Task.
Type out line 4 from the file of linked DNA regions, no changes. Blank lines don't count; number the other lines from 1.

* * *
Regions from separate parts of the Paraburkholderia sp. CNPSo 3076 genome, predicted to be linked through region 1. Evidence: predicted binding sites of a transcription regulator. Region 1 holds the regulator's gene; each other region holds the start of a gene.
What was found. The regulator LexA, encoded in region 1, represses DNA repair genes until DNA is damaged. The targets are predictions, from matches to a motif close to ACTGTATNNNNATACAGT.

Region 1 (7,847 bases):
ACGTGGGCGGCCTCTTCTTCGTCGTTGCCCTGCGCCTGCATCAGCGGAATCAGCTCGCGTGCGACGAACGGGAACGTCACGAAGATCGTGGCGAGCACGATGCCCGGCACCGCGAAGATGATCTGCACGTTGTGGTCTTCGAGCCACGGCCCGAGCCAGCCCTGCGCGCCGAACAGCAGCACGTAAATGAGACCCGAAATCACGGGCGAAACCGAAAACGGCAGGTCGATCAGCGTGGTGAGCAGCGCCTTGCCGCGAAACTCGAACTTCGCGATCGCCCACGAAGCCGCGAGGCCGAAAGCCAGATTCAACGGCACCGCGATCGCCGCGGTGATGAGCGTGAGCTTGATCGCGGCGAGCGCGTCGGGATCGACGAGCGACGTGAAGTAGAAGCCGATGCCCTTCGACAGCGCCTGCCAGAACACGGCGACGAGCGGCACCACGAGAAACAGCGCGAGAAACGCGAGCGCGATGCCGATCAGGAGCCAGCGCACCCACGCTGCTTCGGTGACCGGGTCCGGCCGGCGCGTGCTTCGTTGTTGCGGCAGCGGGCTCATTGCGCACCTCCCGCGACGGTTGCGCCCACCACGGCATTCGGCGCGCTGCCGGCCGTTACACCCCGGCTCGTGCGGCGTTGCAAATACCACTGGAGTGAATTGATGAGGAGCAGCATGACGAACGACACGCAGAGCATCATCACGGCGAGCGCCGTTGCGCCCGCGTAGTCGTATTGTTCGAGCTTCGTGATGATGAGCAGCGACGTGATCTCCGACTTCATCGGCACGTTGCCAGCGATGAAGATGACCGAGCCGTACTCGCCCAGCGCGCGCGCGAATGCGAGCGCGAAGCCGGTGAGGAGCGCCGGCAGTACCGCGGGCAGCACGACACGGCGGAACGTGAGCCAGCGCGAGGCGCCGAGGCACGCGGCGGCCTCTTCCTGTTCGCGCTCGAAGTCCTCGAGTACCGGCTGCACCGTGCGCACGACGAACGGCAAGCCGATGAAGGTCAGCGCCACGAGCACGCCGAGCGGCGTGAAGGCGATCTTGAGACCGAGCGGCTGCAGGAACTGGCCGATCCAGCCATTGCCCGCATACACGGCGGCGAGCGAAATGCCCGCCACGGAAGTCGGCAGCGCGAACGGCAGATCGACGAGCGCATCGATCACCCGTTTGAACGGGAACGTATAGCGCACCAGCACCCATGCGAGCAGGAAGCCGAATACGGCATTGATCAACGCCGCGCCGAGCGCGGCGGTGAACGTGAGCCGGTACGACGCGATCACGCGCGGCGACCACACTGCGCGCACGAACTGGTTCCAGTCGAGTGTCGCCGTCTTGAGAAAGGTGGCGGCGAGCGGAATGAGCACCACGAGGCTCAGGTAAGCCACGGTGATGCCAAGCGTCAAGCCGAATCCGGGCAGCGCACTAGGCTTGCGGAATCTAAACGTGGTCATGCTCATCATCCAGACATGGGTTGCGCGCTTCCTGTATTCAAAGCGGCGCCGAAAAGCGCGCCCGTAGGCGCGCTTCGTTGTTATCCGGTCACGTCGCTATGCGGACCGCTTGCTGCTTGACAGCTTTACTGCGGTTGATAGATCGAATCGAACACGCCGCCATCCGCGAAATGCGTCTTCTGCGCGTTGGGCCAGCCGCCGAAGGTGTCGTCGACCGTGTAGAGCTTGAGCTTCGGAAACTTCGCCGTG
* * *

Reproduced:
ACGTGGGCGGCCTCTTCTTCGTCGTTGCCCTGCGCCTGCATCAGCGGAATCAGCTCGCGTGCGACGAACGGGAACGTCACGAAGATCGTGGCGAGCACGATGCCCGGCACCGCGAAGATGATCTGCACGTTGTGGTCTTCGAGCCACGGCCCGAGCCAGCCCTGCGCGCCGAACAGCAGCACGTAAATGAGACCCGAAATCACGGGCGAAACCGAAAACGGCAGGTCGATCAGCGTGGTGAGCAGCGCCTTGCCGCGAAACTCGAACTTCGCGATCGCCCACGAAGCCGCGAGGCCGAAAGCCAGATTCAACGGCACCGCGATCGCCGCGGTGATGAGCGTGAGCTTGATCGCGGCGAGCGCGTCGGGATCGACGAGCGACGTGAAGTAGAAGCCGATGCCCTTCGACAGCGCCTGCCAGAACACGGCGACGAGCGGCACCACGAGAAACAGCGCGAGAAACGCGAGCGCGATGCCGATCAGGAGCCAGCGCACCCACGCTGCTTCGGTGACCGGGTCCGGCCGGCGCGTGCTTCGTTGTTGCGGCAGCGGGCTCATTGCGCACCTCCCGCGACGGTTGCGCCCACCACGGCATTCGGCGCGCTGCCGGCCGTTACACCCCGGCTCGTGCGGCGTTGCAAATACCACTGGAGTGAATTGATGAGGAGCAGCATGACGAACGACACGCAGAGCATCATCACGGCGAGCGCCGTTGCGCCCGCGTAGTCGTATTGTTCGAGCTTCGTGATGATGAGCAGCGACGTGATCTCCGACTTCATCGGCACGTTGCCAGCGATGAAGATGACCGAGCCGTACTCGCCCAGCGCGCGCGCGAATGCGAGCGCGAAGCCGGTGAGGAGCGCCGGCAGTACCGCGGGCAGCACGACACGGCGGAACGTGAGCCAGCGCGAGGCGCCGAGGCACGCGGCGGCCTCTTCCTGTTCGCGCTCGAAGTCCTCGAGTACCGGCTGCACCGTGCGCACGACGAACGGCAAGCCGATGAAGGTCAGCGCCACGAGCACGCCGAGCGGCGTGAAGGCGATCTTGAGACCGAGCGGCTGCAGGAACTGGCCGATCCAGCCATTGCCCGCATACACGGCGGCGAGCGAAATGCCCGCCACGGAAGTCGGCAGCGCGAACGGCAGATCGACGAGCGCATCGATCACCCGTTTGAACGGGAACGTATAGCGCACCAGCACCCATGCGAGCAGGAAGCCGAATACGGCATTGATCAACGCCGCGCCGAGCGCGGCGGTGAACGTGAGCCGGTACGACGCGATCACGCGCGGCGACCACACTGCGCGCACGAACTGGTTCCAGTCGAGTGTCGCCGTCTTGAGAAAGGTGGCGGCGAGCGGAATGAGCACCACGAGGCTCAGGTAAGCCACGGTGATGCCAAGCGTCAAGCCGAATCCGGGCAGCGCACTAGGCTTGCGGAATCTAAACGTGGTCATGCTCATCATCCAGACATGGGTTGCGCGCTTCCTGTATTCAAAGCGGCGCCGAAAAGCGCGCCCGTAGGCGCGCTTCGTTGTTATCCGGTCACGTCGCTATGCGGACCGCTTGCTGCTTGACAGCTTTACTGCGGTTGATAGATCGAATCGAACACGCCGCCATCCGCGAAATGCGTCTTCTGCGCGTTGGGCCAGCCGCCGAAGGTGTCGTCGACCGTGTAGAGCTTGAGCTTCGGAAACTTCGCCGTG